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Crossover youth & homelessness priorities presented to federal agencies

On October 5, 2015, Council members gathered in Washington D.C. to share their policy priorities around youth who crossover to the Juvenile Justice systems and youth experiencing homelessness. Council members met with the U.S. Department of Housing and Urban Development, the Department of Juvenile Justice and Delinquency Prevention, the Center for Juvenile Justice Reform at Georgetown University, and the Administration for Children, Youth, and Families.

Next membership cycle: February 2016

The National Foster Care Youth and Alumni Policy Council will distribute invitations to partner organizations for nominations in late February 2016. Please contact us to be added to the listserv, and check the website in February for updates. Read more about the nomination process.


New law includes normalcy & vulnerability priorities

On September 29, 2014, President Obama signed into law the Preventing Sex Trafficking and Strengthening Families Act (H.R. 4980). This new law takes important steps forward in preventing vulnerable foster youth from becoming victims of trafficking as well as protecting youth whom have become victims.

Council members share priorities around reducing vulnerability & transition planning

Council members of the National Foster Care Youth and Alumni Policy Council met on October 9, 2012, with the George Sheldon, Assistant Secretary of the Administration for Children and Families, to discuss reducing foster youth vulnerability to predators and transition planning challenges.The Council presented two series of priorities to Sheldon and various federal stakeholders. The priorities were compiled using poll results administered to youth and alumni of foster care. The Council established small work groups to discuss poll results, review other relevant research, and identify policy priorities.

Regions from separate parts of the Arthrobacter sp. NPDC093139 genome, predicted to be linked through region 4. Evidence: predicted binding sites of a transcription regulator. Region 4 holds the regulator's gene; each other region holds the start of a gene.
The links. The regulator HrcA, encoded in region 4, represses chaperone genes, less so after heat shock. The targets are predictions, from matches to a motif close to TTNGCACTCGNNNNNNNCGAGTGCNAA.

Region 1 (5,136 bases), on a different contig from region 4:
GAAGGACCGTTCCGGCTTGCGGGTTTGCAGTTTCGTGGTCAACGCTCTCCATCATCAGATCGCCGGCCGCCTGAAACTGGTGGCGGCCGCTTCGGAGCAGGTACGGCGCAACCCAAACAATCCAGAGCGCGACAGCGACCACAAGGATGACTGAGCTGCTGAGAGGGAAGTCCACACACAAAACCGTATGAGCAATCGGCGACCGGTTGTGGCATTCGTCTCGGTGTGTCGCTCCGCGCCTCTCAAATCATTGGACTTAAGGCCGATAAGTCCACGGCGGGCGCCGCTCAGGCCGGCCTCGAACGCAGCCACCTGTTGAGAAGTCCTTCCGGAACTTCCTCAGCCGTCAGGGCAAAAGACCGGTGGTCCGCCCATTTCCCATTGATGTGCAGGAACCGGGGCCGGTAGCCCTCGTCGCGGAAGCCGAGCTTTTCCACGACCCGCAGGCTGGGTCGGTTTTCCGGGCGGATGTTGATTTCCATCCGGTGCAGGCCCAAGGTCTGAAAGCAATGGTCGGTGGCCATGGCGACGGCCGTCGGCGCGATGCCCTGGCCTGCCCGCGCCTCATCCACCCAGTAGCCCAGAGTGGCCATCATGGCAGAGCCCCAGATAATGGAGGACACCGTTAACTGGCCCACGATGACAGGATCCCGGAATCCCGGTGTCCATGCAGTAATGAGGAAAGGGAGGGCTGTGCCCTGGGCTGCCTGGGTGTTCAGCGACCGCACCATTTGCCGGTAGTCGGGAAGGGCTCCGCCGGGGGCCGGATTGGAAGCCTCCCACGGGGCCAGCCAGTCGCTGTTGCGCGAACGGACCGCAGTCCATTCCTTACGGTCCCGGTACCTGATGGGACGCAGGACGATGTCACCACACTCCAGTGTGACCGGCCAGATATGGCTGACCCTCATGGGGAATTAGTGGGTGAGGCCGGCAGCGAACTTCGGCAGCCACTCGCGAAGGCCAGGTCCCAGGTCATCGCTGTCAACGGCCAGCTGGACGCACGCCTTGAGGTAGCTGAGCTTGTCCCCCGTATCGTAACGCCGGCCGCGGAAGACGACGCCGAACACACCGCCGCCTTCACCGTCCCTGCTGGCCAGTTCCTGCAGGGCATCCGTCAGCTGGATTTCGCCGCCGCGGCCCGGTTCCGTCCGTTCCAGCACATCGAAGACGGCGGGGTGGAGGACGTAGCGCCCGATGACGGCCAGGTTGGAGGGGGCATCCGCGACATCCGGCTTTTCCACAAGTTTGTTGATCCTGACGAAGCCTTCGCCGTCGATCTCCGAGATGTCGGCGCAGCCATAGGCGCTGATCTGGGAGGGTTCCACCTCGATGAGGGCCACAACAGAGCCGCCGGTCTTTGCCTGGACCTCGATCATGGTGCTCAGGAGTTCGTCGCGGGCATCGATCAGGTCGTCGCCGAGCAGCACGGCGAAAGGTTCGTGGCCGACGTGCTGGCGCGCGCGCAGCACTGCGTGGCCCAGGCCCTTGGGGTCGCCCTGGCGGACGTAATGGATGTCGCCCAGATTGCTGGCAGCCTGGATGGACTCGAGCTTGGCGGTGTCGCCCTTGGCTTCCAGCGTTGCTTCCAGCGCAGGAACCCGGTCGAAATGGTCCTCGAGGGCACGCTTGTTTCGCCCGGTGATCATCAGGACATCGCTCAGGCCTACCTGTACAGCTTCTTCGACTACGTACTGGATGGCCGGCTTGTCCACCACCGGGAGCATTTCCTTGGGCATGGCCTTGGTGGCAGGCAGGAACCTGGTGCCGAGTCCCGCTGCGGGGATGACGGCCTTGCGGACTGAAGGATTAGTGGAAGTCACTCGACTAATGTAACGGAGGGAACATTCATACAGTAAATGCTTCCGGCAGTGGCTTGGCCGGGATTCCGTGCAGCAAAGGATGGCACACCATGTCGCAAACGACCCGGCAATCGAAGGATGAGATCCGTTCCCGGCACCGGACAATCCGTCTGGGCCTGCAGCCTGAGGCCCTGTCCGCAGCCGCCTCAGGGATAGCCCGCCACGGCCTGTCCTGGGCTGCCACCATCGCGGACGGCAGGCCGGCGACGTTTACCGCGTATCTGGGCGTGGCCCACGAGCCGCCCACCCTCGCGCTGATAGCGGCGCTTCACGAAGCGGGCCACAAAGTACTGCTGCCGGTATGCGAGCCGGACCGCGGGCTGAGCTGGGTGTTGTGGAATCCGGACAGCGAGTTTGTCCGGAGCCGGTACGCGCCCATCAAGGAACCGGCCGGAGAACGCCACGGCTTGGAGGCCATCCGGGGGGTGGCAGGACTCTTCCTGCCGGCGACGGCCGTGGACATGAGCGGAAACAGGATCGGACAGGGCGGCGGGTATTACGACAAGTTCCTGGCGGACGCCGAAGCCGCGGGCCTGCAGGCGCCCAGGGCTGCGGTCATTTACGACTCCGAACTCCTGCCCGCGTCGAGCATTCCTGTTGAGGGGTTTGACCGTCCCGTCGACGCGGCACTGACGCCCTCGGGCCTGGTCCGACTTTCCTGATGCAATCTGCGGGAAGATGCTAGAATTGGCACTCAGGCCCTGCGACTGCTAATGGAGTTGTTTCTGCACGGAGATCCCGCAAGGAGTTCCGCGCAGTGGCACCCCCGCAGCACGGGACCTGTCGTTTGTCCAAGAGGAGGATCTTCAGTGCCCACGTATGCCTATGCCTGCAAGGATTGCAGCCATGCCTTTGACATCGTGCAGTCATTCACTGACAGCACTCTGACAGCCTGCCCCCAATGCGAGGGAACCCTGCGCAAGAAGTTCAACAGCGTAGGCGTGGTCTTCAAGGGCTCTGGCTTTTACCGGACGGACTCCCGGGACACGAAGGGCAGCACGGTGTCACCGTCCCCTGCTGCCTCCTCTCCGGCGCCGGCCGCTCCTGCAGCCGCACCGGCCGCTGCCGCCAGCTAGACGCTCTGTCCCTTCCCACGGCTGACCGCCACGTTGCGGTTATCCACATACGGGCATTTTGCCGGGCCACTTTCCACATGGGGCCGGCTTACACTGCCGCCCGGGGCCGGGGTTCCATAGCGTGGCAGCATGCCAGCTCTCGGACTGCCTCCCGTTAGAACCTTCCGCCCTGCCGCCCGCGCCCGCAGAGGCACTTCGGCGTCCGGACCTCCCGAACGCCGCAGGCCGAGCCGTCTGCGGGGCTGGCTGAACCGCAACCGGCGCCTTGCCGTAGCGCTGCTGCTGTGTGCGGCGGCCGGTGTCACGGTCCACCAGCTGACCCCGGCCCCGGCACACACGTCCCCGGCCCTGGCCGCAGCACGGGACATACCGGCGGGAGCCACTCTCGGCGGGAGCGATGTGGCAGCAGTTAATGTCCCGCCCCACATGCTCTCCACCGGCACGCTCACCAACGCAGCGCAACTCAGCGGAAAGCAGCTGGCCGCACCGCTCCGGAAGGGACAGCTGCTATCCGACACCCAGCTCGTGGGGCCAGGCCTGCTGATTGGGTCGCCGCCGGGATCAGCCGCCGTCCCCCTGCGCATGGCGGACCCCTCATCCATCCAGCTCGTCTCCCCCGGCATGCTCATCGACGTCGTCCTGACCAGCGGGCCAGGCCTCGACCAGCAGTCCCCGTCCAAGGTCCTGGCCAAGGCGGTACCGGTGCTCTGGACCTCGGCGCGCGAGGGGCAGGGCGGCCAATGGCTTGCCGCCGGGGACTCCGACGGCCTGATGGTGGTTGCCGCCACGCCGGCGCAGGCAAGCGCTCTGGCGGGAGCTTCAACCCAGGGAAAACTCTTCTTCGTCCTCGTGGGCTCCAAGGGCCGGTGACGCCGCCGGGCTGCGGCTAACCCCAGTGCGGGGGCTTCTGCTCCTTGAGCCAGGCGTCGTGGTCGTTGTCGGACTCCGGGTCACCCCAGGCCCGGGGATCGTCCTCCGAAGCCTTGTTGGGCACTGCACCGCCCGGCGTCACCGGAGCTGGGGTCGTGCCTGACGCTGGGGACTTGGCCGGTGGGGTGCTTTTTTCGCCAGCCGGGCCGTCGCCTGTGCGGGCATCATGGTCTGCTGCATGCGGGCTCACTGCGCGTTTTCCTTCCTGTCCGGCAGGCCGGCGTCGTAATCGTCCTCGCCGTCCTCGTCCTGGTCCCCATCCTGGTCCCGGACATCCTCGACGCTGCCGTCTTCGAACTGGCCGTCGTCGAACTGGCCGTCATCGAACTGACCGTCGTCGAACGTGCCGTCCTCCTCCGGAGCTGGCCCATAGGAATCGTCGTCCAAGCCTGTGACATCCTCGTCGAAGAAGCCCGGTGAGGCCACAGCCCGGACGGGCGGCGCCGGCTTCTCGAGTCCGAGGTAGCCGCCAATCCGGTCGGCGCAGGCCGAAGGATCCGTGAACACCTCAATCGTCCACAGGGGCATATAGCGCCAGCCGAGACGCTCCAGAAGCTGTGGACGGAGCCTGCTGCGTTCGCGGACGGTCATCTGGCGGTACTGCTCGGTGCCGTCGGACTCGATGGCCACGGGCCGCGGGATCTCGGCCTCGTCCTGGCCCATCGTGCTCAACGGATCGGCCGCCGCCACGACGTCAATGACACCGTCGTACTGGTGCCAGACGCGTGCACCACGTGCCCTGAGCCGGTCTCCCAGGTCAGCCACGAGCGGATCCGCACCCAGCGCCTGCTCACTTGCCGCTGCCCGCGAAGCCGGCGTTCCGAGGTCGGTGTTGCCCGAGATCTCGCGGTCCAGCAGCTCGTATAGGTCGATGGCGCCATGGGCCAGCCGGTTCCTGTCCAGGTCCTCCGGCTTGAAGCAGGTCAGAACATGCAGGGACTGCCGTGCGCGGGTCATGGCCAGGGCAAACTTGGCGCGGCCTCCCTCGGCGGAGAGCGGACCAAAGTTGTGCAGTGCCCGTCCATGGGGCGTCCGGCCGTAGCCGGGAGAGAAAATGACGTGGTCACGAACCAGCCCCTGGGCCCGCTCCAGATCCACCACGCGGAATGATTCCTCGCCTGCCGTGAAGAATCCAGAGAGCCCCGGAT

Five ideas: the first set of priorities shared with the administration for children and families

At the inaugural meeting of the National Foster Care Youth and Alumni Policy Council in February 2012, Council members discussed a wide range of ideas about how to improve the foster care system. In a meeting with the Administration for Children and Families, Acting Assistant Secretary George Sheldon asked Council members to develop a list of five ideas that his team could begin to consider right away. The Council created a list of ideas that represented the concepts that were most discussed among Council members and voted on these ideas, narrowing to a list of the five top choices.